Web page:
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Wednesday, October 24, 2012

Why Do They Always Ask About Rape and Incest?

The media is in full bore assault on Indiana Senate candidate Richard Mourdock  because he held that even in cases of rape, the life of the conceived child is worth protecting. While Mourdock offered his view freely during the debate, the question of  "do you support abortion even in cases of rape or incest" has been asked so frequently it would be expected to appear. In fact, when NPR reported on the pro-life plank of the Republican party, it led with the "no exceptions for rape and incest" line. Why when discussing abortion does the "rape and incest" question always come up, and always in a way that seems to connote that the pro-life candidate is somehow out of touch?

First, these cases (yes they do indeed occur) make up a such a small percentage of the total number of abortions performed they really aren't indicative of why abortions are performed.  One cannot weigh the exceptions to the rule in order to determine whether the law should apply at all.  Imagine if we began a discussion on laws regarding theft and people kept saying "but what about those who must steal food because they are starving?"  This exception doesn't change the fact that stealing is wrong.

One may claim that the abortion issue is different. "But this is so personal. The child will  be a constant reminder of the crime" they may say. This is true; but in no other case do we intentionally punish the child for the crime of the parent, even when the child's conception is a direct result of the crime. The Mary Kay Letourneau case is a prime example. Letourneau was a 35 year old middle school teacher in Washington who was convicted of raping her sixth grade student Vili Fualaau and subsequently conceiving. So, should the conceived child be eliminated since it is a direct product of Letourneau's criminal behavior?  Letourneau  repeated her crime and was in prison while carrying her second child from Fualaau. Should she have been  required to abort the baby for the victim's sake? Must Fualaau's parents be subjected to the repeated reminder of their young son being manipulated by an evil seductress who stole the innocence of a child?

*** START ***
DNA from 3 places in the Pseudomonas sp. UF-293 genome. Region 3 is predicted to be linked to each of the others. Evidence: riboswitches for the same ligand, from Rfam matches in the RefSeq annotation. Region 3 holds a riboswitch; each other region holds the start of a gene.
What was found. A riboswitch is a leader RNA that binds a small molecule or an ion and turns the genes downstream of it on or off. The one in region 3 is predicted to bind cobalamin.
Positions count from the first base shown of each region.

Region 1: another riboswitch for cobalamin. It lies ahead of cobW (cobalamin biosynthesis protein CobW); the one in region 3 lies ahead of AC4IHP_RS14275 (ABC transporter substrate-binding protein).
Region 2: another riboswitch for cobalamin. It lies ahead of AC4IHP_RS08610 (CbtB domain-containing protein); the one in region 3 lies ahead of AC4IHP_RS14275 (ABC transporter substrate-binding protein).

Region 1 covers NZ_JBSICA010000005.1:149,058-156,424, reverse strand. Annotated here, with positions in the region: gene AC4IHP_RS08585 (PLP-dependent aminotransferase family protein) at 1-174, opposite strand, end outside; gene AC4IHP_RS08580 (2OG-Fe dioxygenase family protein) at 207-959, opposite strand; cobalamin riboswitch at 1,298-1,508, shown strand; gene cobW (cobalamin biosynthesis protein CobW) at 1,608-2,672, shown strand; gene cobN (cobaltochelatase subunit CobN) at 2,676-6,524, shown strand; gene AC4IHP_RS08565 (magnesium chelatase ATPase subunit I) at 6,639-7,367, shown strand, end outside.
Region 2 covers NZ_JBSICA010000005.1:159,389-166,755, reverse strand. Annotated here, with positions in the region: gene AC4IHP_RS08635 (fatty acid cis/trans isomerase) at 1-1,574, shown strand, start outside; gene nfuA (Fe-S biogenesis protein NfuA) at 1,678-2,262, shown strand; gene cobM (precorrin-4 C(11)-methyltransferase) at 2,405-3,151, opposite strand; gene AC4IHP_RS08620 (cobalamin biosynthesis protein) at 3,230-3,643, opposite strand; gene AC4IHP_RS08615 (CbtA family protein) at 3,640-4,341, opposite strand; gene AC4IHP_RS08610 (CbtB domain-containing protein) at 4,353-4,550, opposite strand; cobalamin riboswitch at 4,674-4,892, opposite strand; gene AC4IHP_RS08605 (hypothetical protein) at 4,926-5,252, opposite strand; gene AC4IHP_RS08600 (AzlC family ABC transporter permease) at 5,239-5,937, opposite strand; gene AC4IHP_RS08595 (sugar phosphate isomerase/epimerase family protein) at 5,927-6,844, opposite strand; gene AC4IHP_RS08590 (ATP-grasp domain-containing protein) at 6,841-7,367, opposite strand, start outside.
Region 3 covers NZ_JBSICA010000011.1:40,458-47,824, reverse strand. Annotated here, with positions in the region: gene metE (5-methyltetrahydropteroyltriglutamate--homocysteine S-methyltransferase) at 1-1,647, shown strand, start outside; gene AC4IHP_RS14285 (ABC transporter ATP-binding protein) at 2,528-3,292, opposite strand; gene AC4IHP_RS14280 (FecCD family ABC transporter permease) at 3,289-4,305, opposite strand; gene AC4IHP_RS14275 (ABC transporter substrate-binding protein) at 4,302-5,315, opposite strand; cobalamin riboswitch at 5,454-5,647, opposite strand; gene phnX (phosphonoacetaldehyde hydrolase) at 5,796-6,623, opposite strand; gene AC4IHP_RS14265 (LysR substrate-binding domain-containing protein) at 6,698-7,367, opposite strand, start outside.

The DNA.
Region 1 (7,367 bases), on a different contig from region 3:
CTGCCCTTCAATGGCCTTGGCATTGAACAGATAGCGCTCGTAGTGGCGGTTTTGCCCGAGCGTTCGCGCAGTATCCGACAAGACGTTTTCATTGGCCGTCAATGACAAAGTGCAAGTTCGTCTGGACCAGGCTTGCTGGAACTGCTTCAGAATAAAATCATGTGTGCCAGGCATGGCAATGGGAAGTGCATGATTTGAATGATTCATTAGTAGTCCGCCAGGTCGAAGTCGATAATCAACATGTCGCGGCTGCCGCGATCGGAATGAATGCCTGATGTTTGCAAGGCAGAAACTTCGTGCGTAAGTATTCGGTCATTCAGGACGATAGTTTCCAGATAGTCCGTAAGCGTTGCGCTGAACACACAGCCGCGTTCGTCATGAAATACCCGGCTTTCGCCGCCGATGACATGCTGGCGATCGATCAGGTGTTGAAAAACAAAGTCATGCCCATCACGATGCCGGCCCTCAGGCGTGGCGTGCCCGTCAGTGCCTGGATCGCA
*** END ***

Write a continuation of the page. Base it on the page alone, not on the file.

Here's another scenario: imagine a woman was raped without her knowledge and conceives. Perhaps she's passed out on a bed after drinking too much at a party or she was slipped something like Rohypnol. She wakes up the next morning sore and disoriented but doesn't have any recollection of the actual intercourse, simply a lot of questions. She returns home and believes that she became pregnant with her husband. However upon birth, genetic testing reveals that the baby isn't his. She puts the pieces together and realizes that she had been raped. Can she now ask that the baby be destroyed?  She doesn't want a child that will remind her of that awful crime that happened to her. Is it OK to at that point kill the child?

I think those who discuss the problem of abortion with others should begin to push back on the rape and incest question before answering it. I would like to ask reporters if Letourneau should have been forced to abort while she was in prison. Why is it not OK to kill a newborn if we find out that the child was the product of rape after it was born? If the guiding principle is that the life of a baby is precious enough that we can handle the issue or remembrance in more humane ways (say adoption), then that should apply in all cases of rape and incest.  If not, then the pro-abortion proponents must show what distinctions there are between a baby who has just been born or a baby who will be.


  1. Liberals want to catch prolifers in a contradiction. They want us to say abortion is murder but some are OK. That makes some murders OK. And if we say none are OK, then they focus just on those, to show that we are extremists. If abortions are murder then the women who commit these along with there "doctors" are murderers. They want us to say that abortion isn't murder. That way all abortions all the time have exactly NO moral component involved at all. It is a black or white issue. It is either murder or not wrong in the slightest to do for ANY circumstance.

  2. My question is this: Let's say a man was attacked and beaten badly by his neighbor. Would it then be acceptable for this same man to go home to his wife and children and beat his wife or his son? The answer, of course, is a big NO!

    This same argument holds up in the abortion debate. If a woman is raped (and I contend that rape is definitely wrong in any case), neither she nor her doctor should be allowed to take that abuse out on an innocent child. Even if an innocent person is harmed, there is no circumstance that could justify hurting another innocent person. To do so would to become just like the one who hurt you.

    Travis Stockelman


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